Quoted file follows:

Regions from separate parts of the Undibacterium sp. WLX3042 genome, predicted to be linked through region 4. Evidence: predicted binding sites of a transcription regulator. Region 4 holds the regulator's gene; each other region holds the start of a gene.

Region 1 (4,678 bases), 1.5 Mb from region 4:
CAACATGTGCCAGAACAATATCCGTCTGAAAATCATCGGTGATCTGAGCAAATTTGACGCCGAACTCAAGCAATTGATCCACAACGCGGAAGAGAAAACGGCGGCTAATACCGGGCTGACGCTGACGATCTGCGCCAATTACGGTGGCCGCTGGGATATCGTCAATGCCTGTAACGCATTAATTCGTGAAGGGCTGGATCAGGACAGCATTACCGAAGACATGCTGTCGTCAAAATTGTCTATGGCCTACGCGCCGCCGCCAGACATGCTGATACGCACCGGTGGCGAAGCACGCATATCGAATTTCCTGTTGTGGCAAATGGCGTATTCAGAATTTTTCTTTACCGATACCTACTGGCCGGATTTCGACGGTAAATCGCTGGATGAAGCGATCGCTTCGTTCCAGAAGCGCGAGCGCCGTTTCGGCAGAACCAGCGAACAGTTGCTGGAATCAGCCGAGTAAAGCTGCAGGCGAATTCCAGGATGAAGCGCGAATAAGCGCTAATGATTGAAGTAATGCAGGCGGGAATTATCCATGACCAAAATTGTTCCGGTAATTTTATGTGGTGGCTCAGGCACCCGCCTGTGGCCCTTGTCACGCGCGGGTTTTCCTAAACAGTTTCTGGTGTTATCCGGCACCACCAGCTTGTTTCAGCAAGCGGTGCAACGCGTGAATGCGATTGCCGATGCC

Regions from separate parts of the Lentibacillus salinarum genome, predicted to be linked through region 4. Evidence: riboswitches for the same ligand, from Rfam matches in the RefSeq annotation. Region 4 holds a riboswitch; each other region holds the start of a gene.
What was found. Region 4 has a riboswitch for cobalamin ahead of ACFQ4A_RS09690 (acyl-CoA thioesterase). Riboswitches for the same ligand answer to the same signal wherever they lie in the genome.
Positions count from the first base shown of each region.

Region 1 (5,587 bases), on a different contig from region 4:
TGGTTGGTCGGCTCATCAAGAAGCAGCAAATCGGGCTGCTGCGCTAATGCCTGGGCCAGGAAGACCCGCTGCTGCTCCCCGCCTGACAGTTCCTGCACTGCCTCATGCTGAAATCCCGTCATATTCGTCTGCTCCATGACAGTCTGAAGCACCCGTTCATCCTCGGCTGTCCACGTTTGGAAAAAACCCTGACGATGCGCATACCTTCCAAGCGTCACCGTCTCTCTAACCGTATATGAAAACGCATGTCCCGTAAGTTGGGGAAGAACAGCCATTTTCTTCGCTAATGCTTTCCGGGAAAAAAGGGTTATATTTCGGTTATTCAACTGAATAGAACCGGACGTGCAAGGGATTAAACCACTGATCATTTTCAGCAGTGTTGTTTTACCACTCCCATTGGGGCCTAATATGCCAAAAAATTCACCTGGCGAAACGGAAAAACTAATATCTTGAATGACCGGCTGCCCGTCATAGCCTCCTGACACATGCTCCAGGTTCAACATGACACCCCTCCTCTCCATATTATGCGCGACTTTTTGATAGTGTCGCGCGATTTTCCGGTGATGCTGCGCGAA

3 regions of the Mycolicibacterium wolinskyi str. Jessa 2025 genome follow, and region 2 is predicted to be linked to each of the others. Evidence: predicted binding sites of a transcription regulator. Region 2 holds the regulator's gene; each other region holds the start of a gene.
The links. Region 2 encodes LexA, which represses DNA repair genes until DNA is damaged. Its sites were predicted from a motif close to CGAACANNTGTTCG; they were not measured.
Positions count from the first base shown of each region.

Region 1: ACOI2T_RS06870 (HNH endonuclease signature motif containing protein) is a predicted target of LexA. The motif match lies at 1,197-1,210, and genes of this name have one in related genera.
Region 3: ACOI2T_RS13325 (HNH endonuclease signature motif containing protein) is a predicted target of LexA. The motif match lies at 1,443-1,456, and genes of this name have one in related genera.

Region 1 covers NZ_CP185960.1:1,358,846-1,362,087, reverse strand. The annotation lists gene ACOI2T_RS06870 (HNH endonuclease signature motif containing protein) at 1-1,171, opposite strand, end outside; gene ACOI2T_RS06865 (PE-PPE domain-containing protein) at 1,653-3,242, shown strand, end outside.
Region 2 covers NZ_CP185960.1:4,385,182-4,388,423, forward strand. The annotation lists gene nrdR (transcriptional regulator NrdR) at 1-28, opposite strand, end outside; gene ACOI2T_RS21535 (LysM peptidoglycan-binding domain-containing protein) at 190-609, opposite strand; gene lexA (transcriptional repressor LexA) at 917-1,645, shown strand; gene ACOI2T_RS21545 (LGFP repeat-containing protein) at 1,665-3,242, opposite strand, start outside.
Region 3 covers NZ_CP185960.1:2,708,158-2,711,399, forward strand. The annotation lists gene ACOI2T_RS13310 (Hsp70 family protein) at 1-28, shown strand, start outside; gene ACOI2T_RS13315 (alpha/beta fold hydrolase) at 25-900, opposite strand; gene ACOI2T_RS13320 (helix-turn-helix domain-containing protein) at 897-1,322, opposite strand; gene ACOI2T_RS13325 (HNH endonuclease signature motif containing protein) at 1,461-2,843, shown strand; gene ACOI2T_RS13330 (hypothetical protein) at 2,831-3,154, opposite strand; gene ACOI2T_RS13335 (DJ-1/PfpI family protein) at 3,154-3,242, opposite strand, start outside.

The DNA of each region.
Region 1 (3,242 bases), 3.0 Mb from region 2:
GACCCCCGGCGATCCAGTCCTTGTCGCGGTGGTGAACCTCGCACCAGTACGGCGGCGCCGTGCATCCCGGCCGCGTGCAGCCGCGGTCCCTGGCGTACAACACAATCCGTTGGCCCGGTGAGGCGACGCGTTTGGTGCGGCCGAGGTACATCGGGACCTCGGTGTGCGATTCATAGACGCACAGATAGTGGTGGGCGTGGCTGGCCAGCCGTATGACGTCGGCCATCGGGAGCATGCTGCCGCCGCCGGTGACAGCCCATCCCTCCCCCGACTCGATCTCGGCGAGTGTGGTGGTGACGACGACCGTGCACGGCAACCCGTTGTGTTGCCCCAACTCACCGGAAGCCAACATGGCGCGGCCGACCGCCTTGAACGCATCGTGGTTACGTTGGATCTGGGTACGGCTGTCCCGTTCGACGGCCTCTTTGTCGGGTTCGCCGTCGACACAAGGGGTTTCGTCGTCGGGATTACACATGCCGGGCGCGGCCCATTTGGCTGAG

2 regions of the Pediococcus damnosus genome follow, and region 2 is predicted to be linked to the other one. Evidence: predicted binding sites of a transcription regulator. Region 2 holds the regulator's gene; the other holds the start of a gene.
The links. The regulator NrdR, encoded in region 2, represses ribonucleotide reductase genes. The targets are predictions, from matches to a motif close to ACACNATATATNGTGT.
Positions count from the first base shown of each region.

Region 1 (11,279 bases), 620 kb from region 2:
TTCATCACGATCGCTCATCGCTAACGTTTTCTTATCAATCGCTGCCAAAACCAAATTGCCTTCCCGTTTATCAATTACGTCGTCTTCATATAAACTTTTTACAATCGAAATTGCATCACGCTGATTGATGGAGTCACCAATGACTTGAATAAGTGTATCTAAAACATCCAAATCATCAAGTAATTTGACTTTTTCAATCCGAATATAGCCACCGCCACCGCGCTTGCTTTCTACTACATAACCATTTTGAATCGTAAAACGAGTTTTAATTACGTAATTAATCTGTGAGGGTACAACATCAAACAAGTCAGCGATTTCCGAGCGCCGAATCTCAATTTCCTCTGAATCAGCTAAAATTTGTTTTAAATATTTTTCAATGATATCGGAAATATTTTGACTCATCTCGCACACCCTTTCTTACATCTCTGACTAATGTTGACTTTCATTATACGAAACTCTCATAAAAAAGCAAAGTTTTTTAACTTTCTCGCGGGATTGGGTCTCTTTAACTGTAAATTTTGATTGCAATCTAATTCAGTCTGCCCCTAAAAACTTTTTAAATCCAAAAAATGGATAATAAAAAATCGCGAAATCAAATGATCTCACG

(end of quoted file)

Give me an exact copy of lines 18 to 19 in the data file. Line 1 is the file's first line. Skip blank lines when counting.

Region 1 (3,242 bases), 3.0 Mb from region 2:
GACCCCCGGCGATCCAGTCCTTGTCGCGGTGGTGAACCTCGCACCAGTACGGCGGCGCCGTGCATCCCGGCCGCGTGCAGCCGCGGTCCCTGGCGTACAACACAATCCGTTGGCCCGGTGAGGCGACGCGTTTGGTGCGGCCGAGGTACATCGGGACCTCGGTGTGCGATTCATAGACGCACAGATAGTGGTGGGCGTGGCTGGCCAGCCGTATGACGTCGGCCATCGGGAGCATGCTGCCGCCGCCGGTGACAGCCCATCCCTCCCCCGACTCGATCTCGGCGAGTGTGGTGGTGACGACGACCGTGCACGGCAACCCGTTGTGTTGCCCCAACTCACCGGAAGCCAACATGGCGCGGCCGACCGCCTTGAACGCATCGTGGTTACGTTGGATCTGGGTACGGCTGTCCCGTTCGACGGCCTCTTTGTCGGGTTCGCCGTCGACACAAGGGGTTTCGTCGTCGGGATTACACATGCCGGGCGCGGCCCATTTGGCTGAG